I've never been to DR but I've heard this. I live in South Florida which has an overwhelmingly Latin/Hispanic population, and my experiences have always been a bit interesting.Thanks Myrna.
And yes I do agree, I think that (SADLY) a lot of people especially in the Hispanic community it seems, somehow attach curls to the African American race only, something that is incredibly ignorant. Unfortunately a lot of guys I've met that are Hispanic have pre-conceived notions about curls and they believe that based on what they've heard from their families being "black" is a bad thing?
I know this because I was born in the Dominican Republic, my family however is from Northern Spain and I was raised in the U.S. I'm from all over the place and was never raised with any sort of prejudice or complexes about hair, as a matter of fact growing up I didn't know there was really a difference between straight hair or curly or wavy, I just never thought about it to be honest. But after encountering a lot of Hispanic people I realized most views were very different from mine.
I've noticed that in DR most men if not ALL will NEVER date a girl with curls because that means she must be mixed with African, and in Dominican Republic a lot of people attempt to be as "White" as possible? Whatever that means. So you see women relaxing their hair every weekend at the salon and if you want to find a man, you're not going to with what they call (pajon) or "giant poofy mess" in English. In a lot of Hispanic communities the men's goal is to get a "white" girlfriend, or one that at least sort of looks white, so being curly haired and tan isn't the best thing I guess.
I am mixed with many races. so I don't think curls only come from Africa since there are women and men from all over the globe with curls and textures. But like you said, I do find it quite racist for guys to make comments like that about curls because the majority of the time I feel it does have some underlying pre-conception or assumption about a specific ethnicity, be it African or any other.
I'm multiracial too, with very white skin and very curly 4B hair. My mother is a very light-skinned Jamaican and my father was a white American. Not only do lots of people assume I'm Latina (mostly Cuban or sometimes Dominican) but I've heard a lot of cruel comments about my hair over the years.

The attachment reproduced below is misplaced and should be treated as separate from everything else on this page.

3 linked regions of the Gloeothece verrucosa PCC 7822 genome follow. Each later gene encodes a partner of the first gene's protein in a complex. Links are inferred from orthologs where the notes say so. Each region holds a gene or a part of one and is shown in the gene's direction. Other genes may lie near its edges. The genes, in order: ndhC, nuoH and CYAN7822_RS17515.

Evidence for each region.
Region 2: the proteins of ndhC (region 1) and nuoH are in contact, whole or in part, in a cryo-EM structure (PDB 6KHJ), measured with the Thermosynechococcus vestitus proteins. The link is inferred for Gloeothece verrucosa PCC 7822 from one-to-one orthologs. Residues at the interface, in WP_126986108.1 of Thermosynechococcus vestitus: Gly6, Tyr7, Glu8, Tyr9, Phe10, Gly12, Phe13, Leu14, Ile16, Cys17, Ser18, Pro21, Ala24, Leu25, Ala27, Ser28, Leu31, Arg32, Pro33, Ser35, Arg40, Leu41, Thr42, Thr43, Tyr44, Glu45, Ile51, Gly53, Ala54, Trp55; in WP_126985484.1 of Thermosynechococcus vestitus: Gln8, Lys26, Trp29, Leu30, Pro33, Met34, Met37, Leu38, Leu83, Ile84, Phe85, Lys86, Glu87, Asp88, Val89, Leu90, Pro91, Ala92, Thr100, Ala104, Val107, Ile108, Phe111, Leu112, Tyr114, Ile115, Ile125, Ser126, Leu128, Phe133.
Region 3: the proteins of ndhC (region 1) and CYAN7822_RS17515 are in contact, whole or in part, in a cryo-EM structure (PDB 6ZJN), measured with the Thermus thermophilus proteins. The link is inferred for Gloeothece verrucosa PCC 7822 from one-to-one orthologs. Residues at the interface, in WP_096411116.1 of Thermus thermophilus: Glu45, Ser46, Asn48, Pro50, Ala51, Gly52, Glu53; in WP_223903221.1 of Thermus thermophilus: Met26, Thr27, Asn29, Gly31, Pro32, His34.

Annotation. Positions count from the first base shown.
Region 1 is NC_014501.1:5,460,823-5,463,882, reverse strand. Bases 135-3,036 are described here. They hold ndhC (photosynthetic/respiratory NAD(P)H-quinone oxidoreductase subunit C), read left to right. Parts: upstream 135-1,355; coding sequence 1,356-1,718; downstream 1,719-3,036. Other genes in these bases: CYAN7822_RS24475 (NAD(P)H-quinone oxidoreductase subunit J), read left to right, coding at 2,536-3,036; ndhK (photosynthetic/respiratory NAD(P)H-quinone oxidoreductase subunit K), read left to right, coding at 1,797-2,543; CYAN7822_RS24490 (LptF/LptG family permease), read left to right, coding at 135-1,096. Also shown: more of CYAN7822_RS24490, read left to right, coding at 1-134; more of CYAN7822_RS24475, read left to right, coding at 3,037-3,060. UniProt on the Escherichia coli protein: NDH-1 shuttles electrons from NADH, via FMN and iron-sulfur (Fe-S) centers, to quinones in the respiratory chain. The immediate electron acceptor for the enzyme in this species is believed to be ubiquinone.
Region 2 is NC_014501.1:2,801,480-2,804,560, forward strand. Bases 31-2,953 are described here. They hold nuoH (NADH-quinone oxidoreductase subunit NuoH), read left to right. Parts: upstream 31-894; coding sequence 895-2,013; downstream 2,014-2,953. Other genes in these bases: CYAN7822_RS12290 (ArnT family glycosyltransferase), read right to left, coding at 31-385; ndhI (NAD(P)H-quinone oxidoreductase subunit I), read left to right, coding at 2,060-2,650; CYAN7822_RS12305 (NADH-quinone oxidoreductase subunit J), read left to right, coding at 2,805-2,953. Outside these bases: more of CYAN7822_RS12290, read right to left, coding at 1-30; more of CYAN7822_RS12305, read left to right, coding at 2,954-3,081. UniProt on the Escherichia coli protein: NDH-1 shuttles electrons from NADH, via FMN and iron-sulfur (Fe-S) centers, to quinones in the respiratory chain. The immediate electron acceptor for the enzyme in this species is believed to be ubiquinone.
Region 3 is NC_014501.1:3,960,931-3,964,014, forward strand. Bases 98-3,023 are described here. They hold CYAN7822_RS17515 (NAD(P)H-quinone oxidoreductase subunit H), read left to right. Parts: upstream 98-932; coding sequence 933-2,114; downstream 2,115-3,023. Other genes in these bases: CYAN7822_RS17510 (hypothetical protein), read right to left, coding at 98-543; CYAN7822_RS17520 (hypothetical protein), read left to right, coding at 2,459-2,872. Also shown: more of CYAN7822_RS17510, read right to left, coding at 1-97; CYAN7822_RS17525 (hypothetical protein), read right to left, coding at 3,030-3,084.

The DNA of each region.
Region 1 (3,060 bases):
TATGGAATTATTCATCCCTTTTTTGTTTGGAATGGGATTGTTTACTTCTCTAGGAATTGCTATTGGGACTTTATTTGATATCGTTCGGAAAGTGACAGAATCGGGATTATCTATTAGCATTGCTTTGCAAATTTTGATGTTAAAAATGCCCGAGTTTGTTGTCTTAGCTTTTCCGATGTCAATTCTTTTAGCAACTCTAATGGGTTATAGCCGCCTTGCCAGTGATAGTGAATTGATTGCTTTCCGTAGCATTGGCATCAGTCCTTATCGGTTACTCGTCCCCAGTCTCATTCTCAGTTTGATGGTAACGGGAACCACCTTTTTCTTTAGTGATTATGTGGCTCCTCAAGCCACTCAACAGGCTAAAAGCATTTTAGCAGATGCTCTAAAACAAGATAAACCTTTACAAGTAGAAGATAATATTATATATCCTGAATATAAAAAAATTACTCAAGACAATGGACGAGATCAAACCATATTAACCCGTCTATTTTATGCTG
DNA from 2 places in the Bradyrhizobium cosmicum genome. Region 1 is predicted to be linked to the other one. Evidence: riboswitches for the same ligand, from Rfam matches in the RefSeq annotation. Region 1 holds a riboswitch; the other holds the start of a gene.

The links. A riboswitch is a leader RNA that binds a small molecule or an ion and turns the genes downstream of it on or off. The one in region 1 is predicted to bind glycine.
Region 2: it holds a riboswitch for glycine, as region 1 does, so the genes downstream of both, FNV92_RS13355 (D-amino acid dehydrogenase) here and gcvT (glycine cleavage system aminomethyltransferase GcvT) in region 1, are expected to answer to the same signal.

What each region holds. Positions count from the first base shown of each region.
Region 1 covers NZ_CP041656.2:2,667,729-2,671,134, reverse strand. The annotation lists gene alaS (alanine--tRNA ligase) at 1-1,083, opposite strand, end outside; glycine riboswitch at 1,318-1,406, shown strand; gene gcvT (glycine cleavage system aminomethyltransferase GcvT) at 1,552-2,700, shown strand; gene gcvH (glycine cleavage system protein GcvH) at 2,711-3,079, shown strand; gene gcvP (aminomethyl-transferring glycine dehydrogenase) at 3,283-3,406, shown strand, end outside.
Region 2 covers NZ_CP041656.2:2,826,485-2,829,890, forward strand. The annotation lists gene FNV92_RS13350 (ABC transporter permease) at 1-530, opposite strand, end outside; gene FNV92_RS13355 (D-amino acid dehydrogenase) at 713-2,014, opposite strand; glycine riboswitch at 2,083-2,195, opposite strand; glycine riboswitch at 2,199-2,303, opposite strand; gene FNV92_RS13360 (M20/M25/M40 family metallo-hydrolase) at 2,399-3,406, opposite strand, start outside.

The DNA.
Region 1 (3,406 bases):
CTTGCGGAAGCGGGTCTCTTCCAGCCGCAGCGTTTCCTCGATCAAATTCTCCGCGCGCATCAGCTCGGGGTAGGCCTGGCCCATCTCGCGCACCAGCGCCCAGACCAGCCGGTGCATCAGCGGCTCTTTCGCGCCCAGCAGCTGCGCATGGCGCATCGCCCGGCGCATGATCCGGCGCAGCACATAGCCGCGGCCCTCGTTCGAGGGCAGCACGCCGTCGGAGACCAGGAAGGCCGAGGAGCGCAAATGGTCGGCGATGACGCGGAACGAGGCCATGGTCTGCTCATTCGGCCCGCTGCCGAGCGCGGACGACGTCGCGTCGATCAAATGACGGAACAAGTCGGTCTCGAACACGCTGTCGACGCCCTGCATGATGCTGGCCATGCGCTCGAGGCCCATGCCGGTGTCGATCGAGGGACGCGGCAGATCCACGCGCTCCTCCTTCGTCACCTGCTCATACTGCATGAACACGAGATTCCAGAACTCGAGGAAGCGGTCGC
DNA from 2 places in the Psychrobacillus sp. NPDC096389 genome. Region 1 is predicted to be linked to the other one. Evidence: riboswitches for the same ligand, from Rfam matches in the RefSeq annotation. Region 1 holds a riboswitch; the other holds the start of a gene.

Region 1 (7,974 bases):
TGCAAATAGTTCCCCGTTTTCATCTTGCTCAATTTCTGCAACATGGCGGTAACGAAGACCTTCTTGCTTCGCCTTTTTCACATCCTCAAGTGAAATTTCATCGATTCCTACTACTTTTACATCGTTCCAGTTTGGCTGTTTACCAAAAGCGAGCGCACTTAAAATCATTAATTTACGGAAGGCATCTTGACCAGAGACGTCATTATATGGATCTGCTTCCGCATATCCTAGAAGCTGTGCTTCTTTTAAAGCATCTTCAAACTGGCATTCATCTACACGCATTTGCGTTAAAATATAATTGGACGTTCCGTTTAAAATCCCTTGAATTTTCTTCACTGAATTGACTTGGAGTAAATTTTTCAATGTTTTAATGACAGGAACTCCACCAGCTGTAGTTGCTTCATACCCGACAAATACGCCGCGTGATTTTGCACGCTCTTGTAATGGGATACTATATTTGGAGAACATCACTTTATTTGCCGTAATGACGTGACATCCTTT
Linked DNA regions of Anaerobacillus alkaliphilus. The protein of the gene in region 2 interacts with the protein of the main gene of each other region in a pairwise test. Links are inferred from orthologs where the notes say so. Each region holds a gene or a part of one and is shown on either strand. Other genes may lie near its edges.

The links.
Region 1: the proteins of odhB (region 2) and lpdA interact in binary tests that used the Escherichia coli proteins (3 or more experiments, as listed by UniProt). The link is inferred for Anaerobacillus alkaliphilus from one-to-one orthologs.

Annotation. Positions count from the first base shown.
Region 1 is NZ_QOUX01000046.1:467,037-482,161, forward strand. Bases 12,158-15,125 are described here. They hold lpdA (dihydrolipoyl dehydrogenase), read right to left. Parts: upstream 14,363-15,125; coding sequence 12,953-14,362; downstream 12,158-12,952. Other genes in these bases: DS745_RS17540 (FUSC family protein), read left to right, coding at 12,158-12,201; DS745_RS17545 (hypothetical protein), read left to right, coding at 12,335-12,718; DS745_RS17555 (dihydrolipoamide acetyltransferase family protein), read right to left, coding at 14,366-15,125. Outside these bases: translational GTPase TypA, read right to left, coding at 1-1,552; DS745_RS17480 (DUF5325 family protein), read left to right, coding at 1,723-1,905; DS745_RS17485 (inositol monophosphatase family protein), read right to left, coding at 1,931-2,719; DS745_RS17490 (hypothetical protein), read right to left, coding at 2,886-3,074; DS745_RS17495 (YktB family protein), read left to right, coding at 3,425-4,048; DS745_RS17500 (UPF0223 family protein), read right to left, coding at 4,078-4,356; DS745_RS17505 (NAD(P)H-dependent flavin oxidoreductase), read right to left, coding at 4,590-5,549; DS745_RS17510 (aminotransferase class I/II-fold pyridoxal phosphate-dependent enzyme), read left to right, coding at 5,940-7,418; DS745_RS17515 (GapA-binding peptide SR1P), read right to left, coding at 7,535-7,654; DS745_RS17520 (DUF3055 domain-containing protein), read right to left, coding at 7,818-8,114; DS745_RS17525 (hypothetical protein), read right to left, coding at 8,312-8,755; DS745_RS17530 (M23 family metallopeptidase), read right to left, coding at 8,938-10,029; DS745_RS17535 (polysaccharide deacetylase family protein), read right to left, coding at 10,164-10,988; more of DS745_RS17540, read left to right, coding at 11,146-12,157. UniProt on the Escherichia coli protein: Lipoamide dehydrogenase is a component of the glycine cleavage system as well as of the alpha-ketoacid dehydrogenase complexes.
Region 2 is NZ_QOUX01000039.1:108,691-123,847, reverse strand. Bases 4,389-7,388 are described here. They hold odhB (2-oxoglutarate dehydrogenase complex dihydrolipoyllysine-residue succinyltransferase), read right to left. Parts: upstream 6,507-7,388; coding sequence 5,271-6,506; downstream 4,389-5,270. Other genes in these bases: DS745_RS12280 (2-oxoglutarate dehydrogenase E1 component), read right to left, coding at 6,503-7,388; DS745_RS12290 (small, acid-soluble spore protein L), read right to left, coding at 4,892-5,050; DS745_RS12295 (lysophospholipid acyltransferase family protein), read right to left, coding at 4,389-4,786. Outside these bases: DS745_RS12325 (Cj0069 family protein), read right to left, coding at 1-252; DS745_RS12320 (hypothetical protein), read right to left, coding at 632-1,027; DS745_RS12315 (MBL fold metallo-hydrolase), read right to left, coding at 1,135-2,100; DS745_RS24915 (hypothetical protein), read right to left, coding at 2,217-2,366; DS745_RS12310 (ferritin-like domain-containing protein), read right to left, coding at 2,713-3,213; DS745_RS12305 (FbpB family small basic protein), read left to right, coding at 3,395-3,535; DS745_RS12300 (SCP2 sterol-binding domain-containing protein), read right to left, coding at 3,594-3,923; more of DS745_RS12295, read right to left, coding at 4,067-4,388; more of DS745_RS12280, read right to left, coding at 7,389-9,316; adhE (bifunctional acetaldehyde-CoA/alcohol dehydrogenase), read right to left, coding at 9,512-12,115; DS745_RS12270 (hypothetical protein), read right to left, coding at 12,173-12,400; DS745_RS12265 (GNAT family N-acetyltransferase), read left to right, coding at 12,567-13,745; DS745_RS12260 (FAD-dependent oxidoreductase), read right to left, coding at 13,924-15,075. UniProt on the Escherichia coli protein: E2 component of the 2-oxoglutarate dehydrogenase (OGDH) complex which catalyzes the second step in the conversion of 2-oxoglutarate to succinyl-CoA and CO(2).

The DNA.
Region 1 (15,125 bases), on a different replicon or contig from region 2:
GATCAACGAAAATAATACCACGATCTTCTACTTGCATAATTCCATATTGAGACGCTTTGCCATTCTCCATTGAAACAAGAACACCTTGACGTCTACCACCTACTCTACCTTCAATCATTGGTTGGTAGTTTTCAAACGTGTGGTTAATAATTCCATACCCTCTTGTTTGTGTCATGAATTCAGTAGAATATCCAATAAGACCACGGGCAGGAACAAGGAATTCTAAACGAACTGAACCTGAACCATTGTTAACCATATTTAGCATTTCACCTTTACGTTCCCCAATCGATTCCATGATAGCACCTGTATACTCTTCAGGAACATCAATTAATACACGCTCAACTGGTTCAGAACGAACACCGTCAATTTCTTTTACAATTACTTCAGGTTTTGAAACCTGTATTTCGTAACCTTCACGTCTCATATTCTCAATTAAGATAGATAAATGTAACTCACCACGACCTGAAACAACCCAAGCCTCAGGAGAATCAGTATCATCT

Most of the rude comments have been in English, but some were in Spanish. I don't speak Spanish but I know enough to know when insults are being aimed at me. I remember this Dominican lady washing my hair calling it "feo y sucio" (dirty and ugly)...that was pretty offensive. And there were at least two incidents of Hispanic people calling my hair "n*gger hair". I was not a happy camper.
I only know of one Hispanic guy who said that he wanted to marry a white woman with blonde hair and blue eyes, but most of the Hispanic men I know don't care what the girl looks like as long as they find her attractive. I don't think most of them like my hair but it doesn't stop them from trying to flirt with me, so hey...*shrugs* I once dated a Colombian guy with the most gorgeous curls and he loved my hair, so that was an exception. But I think that for a lot of women and some of us with curly hair of a certain texture, it can be somewhat challenging to find guys that appreciate our hair the way it is.
But I have noticed that, as with other cultures, straight hair is generally preferred. Dominican salons make a killing when it comes to that because most women in my city seem to want sleek, straight hair. And some people aren't shy about giving the stink face to more tightly coiled hair, whether it is relaxed or natural.